Review: Hammer’s Slammers

Hammer's Slammers
Hammer’s Slammers by David Drake

My rating: 3 of 5 stars

Like with most of Drake’s books I have read, afterward I find myself thinking… ‘Well, that was almost good.’ It’s just on the border of OK and Good. This one was good in premise, and it had its moments of intensity, but for the most part I have to call it lackluster. Something about it just felt like I was thrown into the middle of a story without enough context to understand what was happening. You eventually get the info you need, but it’s like having someone explain an inside joke after everyone is done laughing about it… it falls flat.

One word of caution to anyone reading these as part of the Complete Hammer’s Slammers omnibus… ORDER MATTERS. I suggest you read in the order shown in the original, and not the order of the omnibus version. I did not realize this, and I think this is why I felt contextually lost as I mentioned above.

Anyway, I’m going to write about the individual stories (but not the interludes) in detail and give them ratings. I’ll try not to get spoiler-y, but be cautious reading from this point forward. Overall I give the book a rating of PI – 22 stars over 7 stories – (3.14 stars) and call it an OK Read.

But Loyal to His Own (4 stars)

An introduction to the origins of Hammer’s Slammers. General Hammer must defend his troops from political plotting of the Friesland President who sent them out to fight in the first place. Now that they have won (at any cost) he fears they are too powerful and can’t be redeemed. His solution to that problem is not something Hammer will let happen.
This is a good story. It should be read first before anything. It is key to understanding the background for all the others.

The Butcher’s Bill (2 stars)

Introduces a recurring character, Danny Pritchard, who serves as a conscience (albeit maybe an ignored one) to Hammer’s Slammers. In this story, the client who’s hired the Slammers is naïve to the costs of war. They want to stop once they realize what’s coming, and Mercenaries live off their reputations, and blood has already been spilled.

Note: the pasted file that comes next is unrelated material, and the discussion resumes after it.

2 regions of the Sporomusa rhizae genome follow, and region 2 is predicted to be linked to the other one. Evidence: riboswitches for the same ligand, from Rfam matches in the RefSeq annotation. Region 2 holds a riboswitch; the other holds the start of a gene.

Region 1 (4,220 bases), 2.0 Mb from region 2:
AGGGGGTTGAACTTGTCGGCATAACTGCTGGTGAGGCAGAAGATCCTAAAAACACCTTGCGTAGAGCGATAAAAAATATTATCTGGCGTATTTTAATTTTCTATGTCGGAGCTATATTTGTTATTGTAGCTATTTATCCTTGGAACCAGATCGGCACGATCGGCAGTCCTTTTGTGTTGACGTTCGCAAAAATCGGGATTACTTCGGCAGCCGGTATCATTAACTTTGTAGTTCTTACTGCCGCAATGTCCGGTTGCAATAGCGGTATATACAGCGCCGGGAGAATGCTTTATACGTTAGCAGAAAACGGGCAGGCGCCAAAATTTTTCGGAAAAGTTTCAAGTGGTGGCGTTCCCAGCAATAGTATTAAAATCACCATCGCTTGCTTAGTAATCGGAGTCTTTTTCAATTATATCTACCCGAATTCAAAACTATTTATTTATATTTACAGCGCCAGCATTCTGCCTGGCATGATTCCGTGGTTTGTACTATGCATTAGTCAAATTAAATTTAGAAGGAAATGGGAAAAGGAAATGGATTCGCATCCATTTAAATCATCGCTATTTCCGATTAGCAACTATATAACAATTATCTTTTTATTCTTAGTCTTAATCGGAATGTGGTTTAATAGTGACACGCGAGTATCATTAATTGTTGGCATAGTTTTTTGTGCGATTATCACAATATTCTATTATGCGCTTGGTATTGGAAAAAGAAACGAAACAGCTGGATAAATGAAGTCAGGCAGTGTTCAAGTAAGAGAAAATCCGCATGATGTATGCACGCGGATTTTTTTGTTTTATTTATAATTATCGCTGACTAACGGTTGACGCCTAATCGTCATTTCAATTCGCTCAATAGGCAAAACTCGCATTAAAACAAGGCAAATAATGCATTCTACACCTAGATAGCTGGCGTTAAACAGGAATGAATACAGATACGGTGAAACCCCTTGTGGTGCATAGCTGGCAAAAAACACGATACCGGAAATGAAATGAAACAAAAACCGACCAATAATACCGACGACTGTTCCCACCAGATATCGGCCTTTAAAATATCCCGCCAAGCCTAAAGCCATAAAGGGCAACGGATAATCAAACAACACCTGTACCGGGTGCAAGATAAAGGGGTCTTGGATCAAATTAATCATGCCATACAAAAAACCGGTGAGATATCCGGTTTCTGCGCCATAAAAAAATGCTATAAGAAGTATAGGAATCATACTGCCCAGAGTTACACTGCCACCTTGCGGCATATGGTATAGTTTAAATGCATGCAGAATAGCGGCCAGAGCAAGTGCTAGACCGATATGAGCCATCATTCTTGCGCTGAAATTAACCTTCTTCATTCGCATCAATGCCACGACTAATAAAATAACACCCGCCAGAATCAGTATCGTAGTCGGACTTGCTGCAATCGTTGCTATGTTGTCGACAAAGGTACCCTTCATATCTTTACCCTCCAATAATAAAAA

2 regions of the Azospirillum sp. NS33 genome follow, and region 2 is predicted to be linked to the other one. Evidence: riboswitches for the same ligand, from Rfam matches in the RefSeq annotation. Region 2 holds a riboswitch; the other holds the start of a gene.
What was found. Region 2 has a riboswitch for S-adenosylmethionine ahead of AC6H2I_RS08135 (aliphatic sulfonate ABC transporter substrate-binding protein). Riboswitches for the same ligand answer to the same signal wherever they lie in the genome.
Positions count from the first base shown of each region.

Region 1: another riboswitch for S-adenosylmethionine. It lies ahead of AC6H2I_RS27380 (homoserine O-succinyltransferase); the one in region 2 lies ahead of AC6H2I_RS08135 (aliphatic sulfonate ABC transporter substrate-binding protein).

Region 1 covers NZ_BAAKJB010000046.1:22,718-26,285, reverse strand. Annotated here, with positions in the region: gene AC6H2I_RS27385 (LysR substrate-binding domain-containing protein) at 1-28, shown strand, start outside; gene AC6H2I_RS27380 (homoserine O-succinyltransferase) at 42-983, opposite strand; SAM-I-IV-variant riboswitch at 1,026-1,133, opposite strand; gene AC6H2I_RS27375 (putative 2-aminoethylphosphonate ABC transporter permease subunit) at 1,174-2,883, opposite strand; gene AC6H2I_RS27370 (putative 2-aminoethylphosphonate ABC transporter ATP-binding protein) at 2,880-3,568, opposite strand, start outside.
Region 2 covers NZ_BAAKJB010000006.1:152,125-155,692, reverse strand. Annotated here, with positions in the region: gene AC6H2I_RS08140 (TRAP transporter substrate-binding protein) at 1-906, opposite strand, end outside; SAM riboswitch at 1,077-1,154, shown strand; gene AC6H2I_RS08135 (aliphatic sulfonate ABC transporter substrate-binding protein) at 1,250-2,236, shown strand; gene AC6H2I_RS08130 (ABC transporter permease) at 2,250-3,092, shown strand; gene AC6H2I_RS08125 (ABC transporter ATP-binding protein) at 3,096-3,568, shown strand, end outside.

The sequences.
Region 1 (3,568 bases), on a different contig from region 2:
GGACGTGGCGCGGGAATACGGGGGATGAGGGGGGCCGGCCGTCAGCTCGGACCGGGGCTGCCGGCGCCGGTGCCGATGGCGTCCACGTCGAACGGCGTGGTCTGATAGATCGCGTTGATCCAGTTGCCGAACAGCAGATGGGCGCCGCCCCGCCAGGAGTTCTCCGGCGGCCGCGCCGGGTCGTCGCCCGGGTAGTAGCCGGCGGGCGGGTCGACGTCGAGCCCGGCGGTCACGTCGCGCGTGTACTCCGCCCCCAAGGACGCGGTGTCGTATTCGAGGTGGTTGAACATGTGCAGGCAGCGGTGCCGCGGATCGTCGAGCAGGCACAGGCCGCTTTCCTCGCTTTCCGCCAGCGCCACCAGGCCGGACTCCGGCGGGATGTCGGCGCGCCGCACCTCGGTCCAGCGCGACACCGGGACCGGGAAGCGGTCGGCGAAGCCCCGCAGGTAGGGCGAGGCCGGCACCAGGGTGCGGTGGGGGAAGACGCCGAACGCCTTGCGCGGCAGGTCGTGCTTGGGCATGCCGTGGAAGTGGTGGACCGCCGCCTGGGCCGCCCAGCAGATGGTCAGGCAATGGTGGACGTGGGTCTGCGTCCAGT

Under the Hammer (3 stars)

This is a decent story introducing another minor recurring character, Rob Jenne, who gets his first taste of combat on his first day on the job.

Cultural Conflict (5 stars)

This is the best story in the book IMO. A tanker crew whose boring assignment is canceled runs afoul of local flora/fauna. A sentient hive mind tries to defend itself, but the supertanks of Hammer’s Slammers are not a natural enemy. There is another minor recurring character intro in this one also, Sgt. Horthy.

Caught in the Crossfire (4 stars)

A competing Merc group is trying to set a trap for Hammer’s convoy. They are using a village populated by women and children (whose men-folk – save one too injured to go – have been conscripted) to do it. One of the women, Margritte, is made a widow and has nothing left to strive for except revenge. She too becomes a recurring minor character in later stories.

Hangman (3 stars)

A competing merc company and the Slammers have been transition from fighting on either side of an ethnic war to keeping the peace in it. Unfortunately, the opposing mercs have too many cultural ties to one side and surreptitiously begin to aid them, while the Slammers can do nothing that won’t jeopardize their own contract. That’s why Danny Pritchard and his crew must allow one atrocity to trigger a reaction that will prevent a larger one. This story highlights Pritchard’s conscientious but loyal personality, and the dichotomy of war as a means to peace.

Standing Down (1 star)

While this story puts a period to the quest for a home for the Slammers, it is scattered and not very memorable. Hammer returns his company to Friesland to help put a dictator in power… the dictator ‘dies’… Hammer becomes ruler and is about to marry the daughter of former President Tromp to cement a political alliance. Holdouts die mercilessly.

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